Directed by: Christopher Nolan
Premise: A soldier (John David Washington) stumbles into a secret world of new technology that manipulates time. He investigates a suspicious arms dealer (Kenneth Branagh) and uncovers a plot that threatens the world.
What Works: One of the distinguishing qualities of Christopher Nolan’s filmography is his ability to experiment with cinema and explore philosophical ideas within the confines of mainstream entertainment. The Dark Knight trilogy was a superhero story that addressed heroism and lawlessness while Inception and Memento delivered action and suspense set pieces while exploring identity and memory. Tenet is another highbrow action picture, this one dealing with time, free will, and choice, and it is one of Nolan’s most ambitious projects to date. Tenet is fundamentally a heist thriller but it applies a science fiction twist that manipulates time and reality. The premise allows the filmmakers to manage the perception of time, something cinema is uniquely suited to do, and they visualize the intellectual aspects of the movie while also delivering popcorn entertainment; Tenet includes a few extraordinary sequences, namely a highway chase that incorporates action simultaneously moving forwards and backwards. Tenet also benefits from the casting of John David Washington in the lead role as a soldier who is enlisted onto a secret mission. Washington isn’t given much to work with in terms of his character but Washington’s confidence and charisma mostly compensate for that.
What Doesn’t: In addition to being one of Christopher Nolan’s most ambitious projects, Tenet is also one of his most cerebral films. The narrative is challenging to follow in part because of its complexity but also because the film isn’t very emotionally engaging. Unlike Inception, which embedded intellectual ideas within a personal story of a man grappling with grief, Tenet plays like a philosophical thought experiment. The characters are not personable and they don’t have tangible stakes in the outcome. Even when the finale escalates the consequences, Tenet is rarely affecting in a visceral way that drama demands. The movie also overextends its ambitions. The logic of time travel movies is frequently fast and loose but Tenet has some outrageous leaps even for this genre. Tenet also continues Christopher Nolan’s experiments with sound mixing. While the audio may have played effectively in a theater, Tenet sounds muddled when the film is viewed at home, especially if viewers are using a sound bar or speakers built into their television. The dialogue is often muffled, which is a problem for a movie in which the dialogue is critical to explaining what’s happening, and viewers will probably need to turn on the subtitles.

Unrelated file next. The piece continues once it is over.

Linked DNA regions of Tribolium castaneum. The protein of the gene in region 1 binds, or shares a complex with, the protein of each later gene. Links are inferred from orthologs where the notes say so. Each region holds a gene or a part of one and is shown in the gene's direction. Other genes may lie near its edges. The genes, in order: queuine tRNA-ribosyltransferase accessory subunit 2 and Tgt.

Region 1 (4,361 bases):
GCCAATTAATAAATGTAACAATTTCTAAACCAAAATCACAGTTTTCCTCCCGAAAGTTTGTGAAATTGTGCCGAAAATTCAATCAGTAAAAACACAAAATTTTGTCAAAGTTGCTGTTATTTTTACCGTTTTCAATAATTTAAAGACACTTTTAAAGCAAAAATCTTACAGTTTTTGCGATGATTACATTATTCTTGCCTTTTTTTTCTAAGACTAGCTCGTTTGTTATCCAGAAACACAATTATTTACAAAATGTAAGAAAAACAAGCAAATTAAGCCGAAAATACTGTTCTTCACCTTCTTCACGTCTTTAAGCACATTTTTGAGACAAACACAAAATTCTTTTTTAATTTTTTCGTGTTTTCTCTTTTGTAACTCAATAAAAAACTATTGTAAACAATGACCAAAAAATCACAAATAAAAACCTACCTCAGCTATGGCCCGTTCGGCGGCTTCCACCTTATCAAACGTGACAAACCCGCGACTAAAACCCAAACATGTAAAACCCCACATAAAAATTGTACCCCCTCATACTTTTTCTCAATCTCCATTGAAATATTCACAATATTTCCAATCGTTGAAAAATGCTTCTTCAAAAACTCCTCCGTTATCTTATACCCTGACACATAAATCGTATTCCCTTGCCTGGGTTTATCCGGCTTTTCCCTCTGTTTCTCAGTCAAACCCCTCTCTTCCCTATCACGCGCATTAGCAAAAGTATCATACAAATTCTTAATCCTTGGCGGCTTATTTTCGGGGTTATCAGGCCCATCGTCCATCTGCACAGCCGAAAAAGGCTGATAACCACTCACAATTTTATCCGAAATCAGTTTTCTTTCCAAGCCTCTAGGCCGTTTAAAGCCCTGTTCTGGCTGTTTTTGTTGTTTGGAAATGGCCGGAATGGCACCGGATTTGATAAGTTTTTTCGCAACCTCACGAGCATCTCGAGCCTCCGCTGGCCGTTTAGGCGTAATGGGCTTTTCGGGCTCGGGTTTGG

DVD extras: Featurettes and trailers.
Bottom Line: Tenet is an admirably ambitious piece of work but it is a little too ambitious for its own good. Tenet has big ideas matched by some spectacular action scenes but it’s also an emotionally remote film whose concepts are taken to absurd lengths.
Episode: #834 (January 10, 2021)